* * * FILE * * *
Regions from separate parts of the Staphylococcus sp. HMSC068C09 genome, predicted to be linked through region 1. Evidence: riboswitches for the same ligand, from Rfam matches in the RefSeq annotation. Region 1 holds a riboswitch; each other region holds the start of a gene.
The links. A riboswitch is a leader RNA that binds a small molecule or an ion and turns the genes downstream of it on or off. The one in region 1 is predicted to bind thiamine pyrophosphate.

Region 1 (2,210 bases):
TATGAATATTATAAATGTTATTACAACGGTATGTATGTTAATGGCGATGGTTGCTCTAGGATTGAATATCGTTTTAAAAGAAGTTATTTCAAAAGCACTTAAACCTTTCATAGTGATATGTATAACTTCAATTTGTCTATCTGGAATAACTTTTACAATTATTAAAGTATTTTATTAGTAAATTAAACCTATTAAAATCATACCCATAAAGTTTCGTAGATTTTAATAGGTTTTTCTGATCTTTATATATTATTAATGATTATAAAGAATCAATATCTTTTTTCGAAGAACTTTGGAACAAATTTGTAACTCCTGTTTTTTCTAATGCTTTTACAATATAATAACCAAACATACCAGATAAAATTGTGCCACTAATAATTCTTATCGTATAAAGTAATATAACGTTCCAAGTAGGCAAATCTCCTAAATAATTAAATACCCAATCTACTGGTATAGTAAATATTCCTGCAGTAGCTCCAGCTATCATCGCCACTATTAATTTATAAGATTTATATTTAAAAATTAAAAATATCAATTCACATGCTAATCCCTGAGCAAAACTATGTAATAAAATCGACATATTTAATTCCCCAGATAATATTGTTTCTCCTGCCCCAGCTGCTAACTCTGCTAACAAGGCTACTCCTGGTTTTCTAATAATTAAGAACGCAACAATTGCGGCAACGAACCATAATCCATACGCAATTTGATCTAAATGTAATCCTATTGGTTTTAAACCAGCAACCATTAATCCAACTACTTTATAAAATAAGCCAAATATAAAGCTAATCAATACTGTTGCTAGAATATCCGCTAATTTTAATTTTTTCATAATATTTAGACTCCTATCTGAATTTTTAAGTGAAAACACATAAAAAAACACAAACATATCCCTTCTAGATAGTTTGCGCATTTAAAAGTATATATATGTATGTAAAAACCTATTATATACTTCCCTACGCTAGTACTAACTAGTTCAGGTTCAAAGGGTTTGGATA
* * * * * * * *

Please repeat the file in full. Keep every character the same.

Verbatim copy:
Regions from separate parts of the Staphylococcus sp. HMSC068C09 genome, predicted to be linked through region 1. Evidence: riboswitches for the same ligand, from Rfam matches in the RefSeq annotation. Region 1 holds a riboswitch; each other region holds the start of a gene.
The links. A riboswitch is a leader RNA that binds a small molecule or an ion and turns the genes downstream of it on or off. The one in region 1 is predicted to bind thiamine pyrophosphate.

Region 1 (2,210 bases):
TATGAATATTATAAATGTTATTACAACGGTATGTATGTTAATGGCGATGGTTGCTCTAGGATTGAATATCGTTTTAAAAGAAGTTATTTCAAAAGCACTTAAACCTTTCATAGTGATATGTATAACTTCAATTTGTCTATCTGGAATAACTTTTACAATTATTAAAGTATTTTATTAGTAAATTAAACCTATTAAAATCATACCCATAAAGTTTCGTAGATTTTAATAGGTTTTTCTGATCTTTATATATTATTAATGATTATAAAGAATCAATATCTTTTTTCGAAGAACTTTGGAACAAATTTGTAACTCCTGTTTTTTCTAATGCTTTTACAATATAATAACCAAACATACCAGATAAAATTGTGCCACTAATAATTCTTATCGTATAAAGTAATATAACGTTCCAAGTAGGCAAATCTCCTAAATAATTAAATACCCAATCTACTGGTATAGTAAATATTCCTGCAGTAGCTCCAGCTATCATCGCCACTATTAATTTATAAGATTTATATTTAAAAATTAAAAATATCAATTCACATGCTAATCCCTGAGCAAAACTATGTAATAAAATCGACATATTTAATTCCCCAGATAATATTGTTTCTCCTGCCCCAGCTGCTAACTCTGCTAACAAGGCTACTCCTGGTTTTCTAATAATTAAGAACGCAACAATTGCGGCAACGAACCATAATCCATACGCAATTTGATCTAAATGTAATCCTATTGGTTTTAAACCAGCAACCATTAATCCAACTACTTTATAAAATAAGCCAAATATAAAGCTAATCAATACTGTTGCTAGAATATCCGCTAATTTTAATTTTTTCATAATATTTAGACTCCTATCTGAATTTTTAAGTGAAAACACATAAAAAAACACAAACATATCCCTTCTAGATAGTTTGCGCATTTAAAAGTATATATATGTATGTAAAAACCTATTATATACTTCCCTACGCTAGTACTAACTAGTTCAGGTTCAAAGGGTTTGGATA